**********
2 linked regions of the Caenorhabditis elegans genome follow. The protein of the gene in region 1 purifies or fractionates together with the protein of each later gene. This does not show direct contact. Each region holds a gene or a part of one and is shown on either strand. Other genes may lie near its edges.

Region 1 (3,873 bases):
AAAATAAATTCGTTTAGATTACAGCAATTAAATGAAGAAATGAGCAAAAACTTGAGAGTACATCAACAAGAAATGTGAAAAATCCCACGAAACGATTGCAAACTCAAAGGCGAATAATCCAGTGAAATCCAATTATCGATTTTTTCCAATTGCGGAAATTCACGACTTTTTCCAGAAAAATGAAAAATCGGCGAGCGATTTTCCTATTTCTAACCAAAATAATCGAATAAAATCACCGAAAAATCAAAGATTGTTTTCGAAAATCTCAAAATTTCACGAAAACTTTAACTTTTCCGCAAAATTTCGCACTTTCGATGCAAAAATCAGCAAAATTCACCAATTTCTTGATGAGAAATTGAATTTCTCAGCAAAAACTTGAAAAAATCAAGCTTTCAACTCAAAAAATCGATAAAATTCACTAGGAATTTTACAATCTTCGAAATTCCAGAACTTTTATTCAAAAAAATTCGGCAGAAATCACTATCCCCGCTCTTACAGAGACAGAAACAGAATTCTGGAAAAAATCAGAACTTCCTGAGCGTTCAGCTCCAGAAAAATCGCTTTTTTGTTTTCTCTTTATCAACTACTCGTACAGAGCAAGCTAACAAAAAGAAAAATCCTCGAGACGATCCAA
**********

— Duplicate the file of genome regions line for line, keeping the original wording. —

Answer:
2 linked regions of the Caenorhabditis elegans genome follow. The protein of the gene in region 1 purifies or fractionates together with the protein of each later gene. This does not show direct contact. Each region holds a gene or a part of one and is shown on either strand. Other genes may lie near its edges.

Region 1 (3,873 bases):
AAAATAAATTCGTTTAGATTACAGCAATTAAATGAAGAAATGAGCAAAAACTTGAGAGTACATCAACAAGAAATGTGAAAAATCCCACGAAACGATTGCAAACTCAAAGGCGAATAATCCAGTGAAATCCAATTATCGATTTTTTCCAATTGCGGAAATTCACGACTTTTTCCAGAAAAATGAAAAATCGGCGAGCGATTTTCCTATTTCTAACCAAAATAATCGAATAAAATCACCGAAAAATCAAAGATTGTTTTCGAAAATCTCAAAATTTCACGAAAACTTTAACTTTTCCGCAAAATTTCGCACTTTCGATGCAAAAATCAGCAAAATTCACCAATTTCTTGATGAGAAATTGAATTTCTCAGCAAAAACTTGAAAAAATCAAGCTTTCAACTCAAAAAATCGATAAAATTCACTAGGAATTTTACAATCTTCGAAATTCCAGAACTTTTATTCAAAAAAATTCGGCAGAAATCACTATCCCCGCTCTTACAGAGACAGAAACAGAATTCTGGAAAAAATCAGAACTTCCTGAGCGTTCAGCTCCAGAAAAATCGCTTTTTTGTTTTCTCTTTATCAACTACTCGTACAGAGCAAGCTAACAAAAAGAAAAATCCTCGAGACGATCCAA